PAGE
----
Model for End-Stage Liver Disease (MELD) score system to evaluate patients with viral hepatitis on the waiting list: better than the Child-Turcotte-Pugh (CTP) system?Transplant Proc. 2008 Jul-Aug; 40(6):1906-9.TP
The Model for End-Stage Liver Disease (MELD), based on creatinine, bilirubin, and International normalized ratio (INR), has been shown to be superior to the Child-Turcotte-Pugh (CTP) score in predicting 3-month mortality among patients on the transplant waiting list due to end-stage liver disease (ESLD). An additional advantage of MELD is the possibility to add "adjustment points" for exceptional patients at risk for death because of liver disease not identified by changes in the used parameters, as occurs in the case of hepatocellular carcinoma (HCC). Although it is useful, MELD has some important limitations: There are no differences for patients with or without ascites, and for the absence of other laboratory parameters involved in the etiology of disease. In this study, we evaluated dropouts of patients on the waiting list for orthotopic liver transplantation (OLT) based upon the characteristics of these subjects before and after introduction of the MELD score.
All patients on the OLT waiting list from June 1, 2006 to June 30, 2007 were enrolled in the MELD group (A) and evaluated with CHILD and MELD score, while those listed from January 1, 2004 to May 31, 2005 were enrolled in pre-MELD group (B) to be evaluated with CHILD. In these subjects we assessed the drop out frequency and waiting time and we compared the results to assess possible differences (U Mann-Whitney Test; P<.05).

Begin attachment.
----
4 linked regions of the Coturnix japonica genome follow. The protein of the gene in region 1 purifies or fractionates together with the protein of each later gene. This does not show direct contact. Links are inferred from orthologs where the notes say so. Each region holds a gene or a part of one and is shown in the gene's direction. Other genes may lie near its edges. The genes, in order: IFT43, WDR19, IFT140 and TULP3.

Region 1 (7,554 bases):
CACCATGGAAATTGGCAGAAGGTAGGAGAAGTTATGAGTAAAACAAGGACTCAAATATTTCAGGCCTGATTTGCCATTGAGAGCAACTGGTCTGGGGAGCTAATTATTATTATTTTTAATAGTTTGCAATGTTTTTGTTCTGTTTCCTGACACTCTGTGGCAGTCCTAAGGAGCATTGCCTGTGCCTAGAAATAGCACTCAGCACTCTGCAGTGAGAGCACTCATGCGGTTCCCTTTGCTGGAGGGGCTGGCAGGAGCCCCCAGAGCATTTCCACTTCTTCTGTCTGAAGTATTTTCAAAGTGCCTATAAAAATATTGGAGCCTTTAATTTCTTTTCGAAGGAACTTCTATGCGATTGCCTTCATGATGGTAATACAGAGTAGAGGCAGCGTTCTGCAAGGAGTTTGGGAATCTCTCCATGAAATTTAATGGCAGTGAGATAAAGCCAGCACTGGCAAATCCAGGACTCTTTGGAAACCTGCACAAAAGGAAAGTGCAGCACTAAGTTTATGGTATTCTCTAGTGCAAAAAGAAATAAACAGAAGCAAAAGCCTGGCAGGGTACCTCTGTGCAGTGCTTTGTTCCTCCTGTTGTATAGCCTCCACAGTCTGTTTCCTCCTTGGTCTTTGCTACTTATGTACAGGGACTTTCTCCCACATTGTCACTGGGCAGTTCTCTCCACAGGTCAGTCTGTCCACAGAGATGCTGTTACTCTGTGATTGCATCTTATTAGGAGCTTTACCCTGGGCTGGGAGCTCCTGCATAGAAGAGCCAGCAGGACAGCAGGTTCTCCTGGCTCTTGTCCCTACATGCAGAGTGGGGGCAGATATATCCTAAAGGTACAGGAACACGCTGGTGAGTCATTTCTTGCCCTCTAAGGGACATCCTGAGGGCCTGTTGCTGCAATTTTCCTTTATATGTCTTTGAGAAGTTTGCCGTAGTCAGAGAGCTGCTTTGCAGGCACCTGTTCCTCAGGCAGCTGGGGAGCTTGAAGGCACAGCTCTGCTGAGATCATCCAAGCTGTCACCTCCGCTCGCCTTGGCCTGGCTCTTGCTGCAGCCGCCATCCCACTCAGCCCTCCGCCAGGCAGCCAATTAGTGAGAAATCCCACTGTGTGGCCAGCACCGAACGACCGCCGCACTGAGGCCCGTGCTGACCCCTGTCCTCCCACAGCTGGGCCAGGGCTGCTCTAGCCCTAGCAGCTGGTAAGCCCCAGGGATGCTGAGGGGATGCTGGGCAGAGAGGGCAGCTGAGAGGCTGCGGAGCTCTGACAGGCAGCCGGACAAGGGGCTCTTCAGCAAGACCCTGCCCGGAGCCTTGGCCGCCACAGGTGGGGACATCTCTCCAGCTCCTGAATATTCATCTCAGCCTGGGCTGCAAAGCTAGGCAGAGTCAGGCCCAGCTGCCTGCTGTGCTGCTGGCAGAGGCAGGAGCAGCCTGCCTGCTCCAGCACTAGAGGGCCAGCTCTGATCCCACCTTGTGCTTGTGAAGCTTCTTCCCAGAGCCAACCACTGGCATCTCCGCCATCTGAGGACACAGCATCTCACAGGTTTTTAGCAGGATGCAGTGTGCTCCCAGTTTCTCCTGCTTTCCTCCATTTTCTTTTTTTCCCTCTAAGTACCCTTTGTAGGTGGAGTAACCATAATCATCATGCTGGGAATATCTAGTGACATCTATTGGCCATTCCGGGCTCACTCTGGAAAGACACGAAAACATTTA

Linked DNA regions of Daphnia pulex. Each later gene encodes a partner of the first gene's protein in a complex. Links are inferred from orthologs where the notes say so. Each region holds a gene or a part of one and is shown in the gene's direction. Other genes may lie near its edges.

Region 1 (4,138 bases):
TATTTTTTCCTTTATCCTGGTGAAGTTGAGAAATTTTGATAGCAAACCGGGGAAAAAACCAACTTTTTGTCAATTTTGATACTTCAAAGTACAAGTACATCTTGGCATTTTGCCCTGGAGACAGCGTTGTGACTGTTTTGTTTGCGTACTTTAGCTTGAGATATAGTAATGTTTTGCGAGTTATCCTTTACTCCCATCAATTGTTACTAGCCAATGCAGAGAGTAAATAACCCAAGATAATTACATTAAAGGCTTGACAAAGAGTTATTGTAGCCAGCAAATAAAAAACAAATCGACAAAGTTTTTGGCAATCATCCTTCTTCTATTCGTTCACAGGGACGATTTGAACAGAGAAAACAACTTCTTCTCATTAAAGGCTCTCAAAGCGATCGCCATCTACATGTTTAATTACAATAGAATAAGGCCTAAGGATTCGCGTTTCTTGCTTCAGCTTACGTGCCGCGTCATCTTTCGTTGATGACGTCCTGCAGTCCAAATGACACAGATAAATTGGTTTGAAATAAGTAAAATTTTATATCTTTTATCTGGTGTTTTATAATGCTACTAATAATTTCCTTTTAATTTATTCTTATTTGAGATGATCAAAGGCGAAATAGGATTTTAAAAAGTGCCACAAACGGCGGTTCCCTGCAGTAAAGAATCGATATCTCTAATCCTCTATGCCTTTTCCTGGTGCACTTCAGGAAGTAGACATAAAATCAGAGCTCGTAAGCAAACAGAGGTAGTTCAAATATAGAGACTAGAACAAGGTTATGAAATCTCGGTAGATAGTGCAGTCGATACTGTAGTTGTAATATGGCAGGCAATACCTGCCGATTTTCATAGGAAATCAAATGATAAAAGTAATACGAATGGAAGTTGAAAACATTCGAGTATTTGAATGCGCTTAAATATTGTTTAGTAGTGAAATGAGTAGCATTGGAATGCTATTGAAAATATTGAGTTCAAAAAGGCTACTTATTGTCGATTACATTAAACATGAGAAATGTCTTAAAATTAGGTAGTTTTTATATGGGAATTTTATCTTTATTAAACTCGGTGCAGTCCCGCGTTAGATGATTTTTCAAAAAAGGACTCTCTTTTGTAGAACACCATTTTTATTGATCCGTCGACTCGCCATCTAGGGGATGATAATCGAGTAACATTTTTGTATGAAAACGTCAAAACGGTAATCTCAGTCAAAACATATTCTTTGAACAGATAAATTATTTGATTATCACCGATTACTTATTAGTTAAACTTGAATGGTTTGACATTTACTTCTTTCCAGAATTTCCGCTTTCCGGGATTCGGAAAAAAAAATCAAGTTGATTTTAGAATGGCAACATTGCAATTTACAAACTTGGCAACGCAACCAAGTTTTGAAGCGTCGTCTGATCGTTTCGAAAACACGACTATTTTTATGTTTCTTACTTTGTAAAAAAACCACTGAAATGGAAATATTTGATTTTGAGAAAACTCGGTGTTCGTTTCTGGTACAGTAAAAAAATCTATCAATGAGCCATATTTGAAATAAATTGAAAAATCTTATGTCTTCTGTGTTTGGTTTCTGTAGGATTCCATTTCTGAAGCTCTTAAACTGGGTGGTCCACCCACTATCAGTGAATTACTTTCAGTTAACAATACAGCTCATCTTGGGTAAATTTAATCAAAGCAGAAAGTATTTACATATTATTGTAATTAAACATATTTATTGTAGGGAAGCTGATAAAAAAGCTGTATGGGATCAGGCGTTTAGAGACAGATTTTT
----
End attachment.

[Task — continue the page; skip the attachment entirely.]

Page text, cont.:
The total number of patients included in this study was 176: 116 patients in Group A and 60 in Group B. We had a drop-out frequency of 21% with a median of 9+/-6 S.E. months in Group A, while 9% with a median of 15+/-8 months S.E. in Group B. The dropout frequencies were as follows: Group A--16 deaths (1 HCC--15 disease complications) while in Group B we had 13 drop outs, 10 exitus (4 HCC and 6 disease complications) and three exclusions for nonmedical reasons. In Group A we had a higher number of deaths due to disease complications than in group B (P<.05). Further, we had 32 OLTx in Group A and 45 in Group B. Survival rate did not show any differences between the two groups while number needed to harm was 11.
The use of MELD score in this group of patients produced an advantage for HCC, but seemed to cutoff patients with viral hepatitis complications during the waiting time. Particularly, about one in every 11 patients may receive an harm using this score system. Other parameters should be introduced as adjustment points to make the MELD score suitable also for patients with infectious liver diseases.